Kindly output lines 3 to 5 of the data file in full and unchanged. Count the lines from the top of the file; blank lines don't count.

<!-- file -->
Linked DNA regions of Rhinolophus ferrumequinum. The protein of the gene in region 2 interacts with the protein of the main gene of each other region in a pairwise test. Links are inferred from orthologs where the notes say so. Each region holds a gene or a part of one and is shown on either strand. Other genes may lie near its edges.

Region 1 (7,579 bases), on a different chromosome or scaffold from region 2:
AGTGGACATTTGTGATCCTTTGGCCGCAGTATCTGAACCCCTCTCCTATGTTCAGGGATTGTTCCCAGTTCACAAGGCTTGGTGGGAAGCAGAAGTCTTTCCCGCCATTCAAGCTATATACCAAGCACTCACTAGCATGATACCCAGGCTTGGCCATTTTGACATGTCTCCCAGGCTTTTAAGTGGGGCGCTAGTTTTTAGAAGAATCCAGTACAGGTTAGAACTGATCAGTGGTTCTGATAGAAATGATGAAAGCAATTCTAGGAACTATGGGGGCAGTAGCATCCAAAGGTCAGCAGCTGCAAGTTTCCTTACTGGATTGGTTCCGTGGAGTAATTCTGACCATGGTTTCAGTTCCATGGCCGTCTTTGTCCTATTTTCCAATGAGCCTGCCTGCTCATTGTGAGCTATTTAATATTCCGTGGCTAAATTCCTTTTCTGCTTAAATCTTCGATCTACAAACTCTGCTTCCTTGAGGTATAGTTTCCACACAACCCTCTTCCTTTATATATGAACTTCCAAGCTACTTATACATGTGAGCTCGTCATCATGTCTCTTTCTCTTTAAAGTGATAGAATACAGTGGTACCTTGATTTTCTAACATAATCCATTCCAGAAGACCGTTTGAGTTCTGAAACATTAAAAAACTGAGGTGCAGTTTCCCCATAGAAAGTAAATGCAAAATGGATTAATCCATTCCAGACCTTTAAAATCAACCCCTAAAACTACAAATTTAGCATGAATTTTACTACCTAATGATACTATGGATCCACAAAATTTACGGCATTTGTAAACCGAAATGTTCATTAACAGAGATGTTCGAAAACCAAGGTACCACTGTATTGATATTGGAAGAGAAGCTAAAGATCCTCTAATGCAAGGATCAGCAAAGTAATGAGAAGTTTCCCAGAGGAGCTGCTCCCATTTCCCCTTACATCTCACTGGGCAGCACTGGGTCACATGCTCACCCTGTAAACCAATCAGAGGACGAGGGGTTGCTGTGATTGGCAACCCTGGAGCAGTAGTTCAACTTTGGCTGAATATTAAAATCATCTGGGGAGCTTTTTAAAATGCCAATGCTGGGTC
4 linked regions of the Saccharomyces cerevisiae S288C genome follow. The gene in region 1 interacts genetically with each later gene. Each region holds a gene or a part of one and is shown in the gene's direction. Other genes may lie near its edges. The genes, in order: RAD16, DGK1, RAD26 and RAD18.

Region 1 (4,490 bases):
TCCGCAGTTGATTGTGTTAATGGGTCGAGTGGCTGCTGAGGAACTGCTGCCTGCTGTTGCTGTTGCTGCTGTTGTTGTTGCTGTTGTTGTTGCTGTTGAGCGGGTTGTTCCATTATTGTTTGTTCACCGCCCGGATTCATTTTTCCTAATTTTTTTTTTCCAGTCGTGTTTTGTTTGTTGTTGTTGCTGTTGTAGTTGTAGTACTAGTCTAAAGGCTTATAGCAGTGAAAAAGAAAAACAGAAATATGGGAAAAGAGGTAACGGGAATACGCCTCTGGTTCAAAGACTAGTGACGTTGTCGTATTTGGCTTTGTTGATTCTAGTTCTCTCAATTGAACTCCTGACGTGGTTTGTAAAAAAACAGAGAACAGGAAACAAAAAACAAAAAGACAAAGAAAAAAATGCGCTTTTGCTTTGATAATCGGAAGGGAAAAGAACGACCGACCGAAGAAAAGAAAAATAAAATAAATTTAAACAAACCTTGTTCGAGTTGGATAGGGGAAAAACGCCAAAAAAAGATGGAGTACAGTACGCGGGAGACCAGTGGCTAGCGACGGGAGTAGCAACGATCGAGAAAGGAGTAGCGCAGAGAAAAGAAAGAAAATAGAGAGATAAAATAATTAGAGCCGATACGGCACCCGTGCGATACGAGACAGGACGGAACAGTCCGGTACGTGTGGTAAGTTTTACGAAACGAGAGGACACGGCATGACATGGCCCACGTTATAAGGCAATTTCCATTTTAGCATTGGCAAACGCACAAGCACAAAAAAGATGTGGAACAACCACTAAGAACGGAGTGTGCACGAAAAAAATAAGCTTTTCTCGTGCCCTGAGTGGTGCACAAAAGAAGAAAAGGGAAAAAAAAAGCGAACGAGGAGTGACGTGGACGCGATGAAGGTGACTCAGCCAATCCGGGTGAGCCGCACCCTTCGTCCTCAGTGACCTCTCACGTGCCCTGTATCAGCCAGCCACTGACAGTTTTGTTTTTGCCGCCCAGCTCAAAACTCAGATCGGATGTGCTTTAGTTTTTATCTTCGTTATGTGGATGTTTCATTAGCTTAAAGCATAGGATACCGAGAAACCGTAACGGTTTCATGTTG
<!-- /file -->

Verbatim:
AGTGGACATTTGTGATCCTTTGGCCGCAGTATCTGAACCCCTCTCCTATGTTCAGGGATTGTTCCCAGTTCACAAGGCTTGGTGGGAAGCAGAAGTCTTTCCCGCCATTCAAGCTATATACCAAGCACTCACTAGCATGATACCCAGGCTTGGCCATTTTGACATGTCTCCCAGGCTTTTAAGTGGGGCGCTAGTTTTTAGAAGAATCCAGTACAGGTTAGAACTGATCAGTGGTTCTGATAGAAATGATGAAAGCAATTCTAGGAACTATGGGGGCAGTAGCATCCAAAGGTCAGCAGCTGCAAGTTTCCTTACTGGATTGGTTCCGTGGAGTAATTCTGACCATGGTTTCAGTTCCATGGCCGTCTTTGTCCTATTTTCCAATGAGCCTGCCTGCTCATTGTGAGCTATTTAATATTCCGTGGCTAAATTCCTTTTCTGCTTAAATCTTCGATCTACAAACTCTGCTTCCTTGAGGTATAGTTTCCACACAACCCTCTTCCTTTATATATGAACTTCCAAGCTACTTATACATGTGAGCTCGTCATCATGTCTCTTTCTCTTTAAAGTGATAGAATACAGTGGTACCTTGATTTTCTAACATAATCCATTCCAGAAGACCGTTTGAGTTCTGAAACATTAAAAAACTGAGGTGCAGTTTCCCCATAGAAAGTAAATGCAAAATGGATTAATCCATTCCAGACCTTTAAAATCAACCCCTAAAACTACAAATTTAGCATGAATTTTACTACCTAATGATACTATGGATCCACAAAATTTACGGCATTTGTAAACCGAAATGTTCATTAACAGAGATGTTCGAAAACCAAGGTACCACTGTATTGATATTGGAAGAGAAGCTAAAGATCCTCTAATGCAAGGATCAGCAAAGTAATGAGAAGTTTCCCAGAGGAGCTGCTCCCATTTCCCCTTACATCTCACTGGGCAGCACTGGGTCACATGCTCACCCTGTAAACCAATCAGAGGACGAGGGGTTGCTGTGATTGGCAACCCTGGAGCAGTAGTTCAACTTTGGCTGAATATTAAAATCATCTGGGGAGCTTTTTAAAATGCCAATGCTGGGTC
4 linked regions of the Saccharomyces cerevisiae S288C genome follow. The gene in region 1 interacts genetically with each later gene. Each region holds a gene or a part of one and is shown in the gene's direction. Other genes may lie near its edges. The genes, in order: RAD16, DGK1, RAD26 and RAD18.

Region 1 (4,490 bases):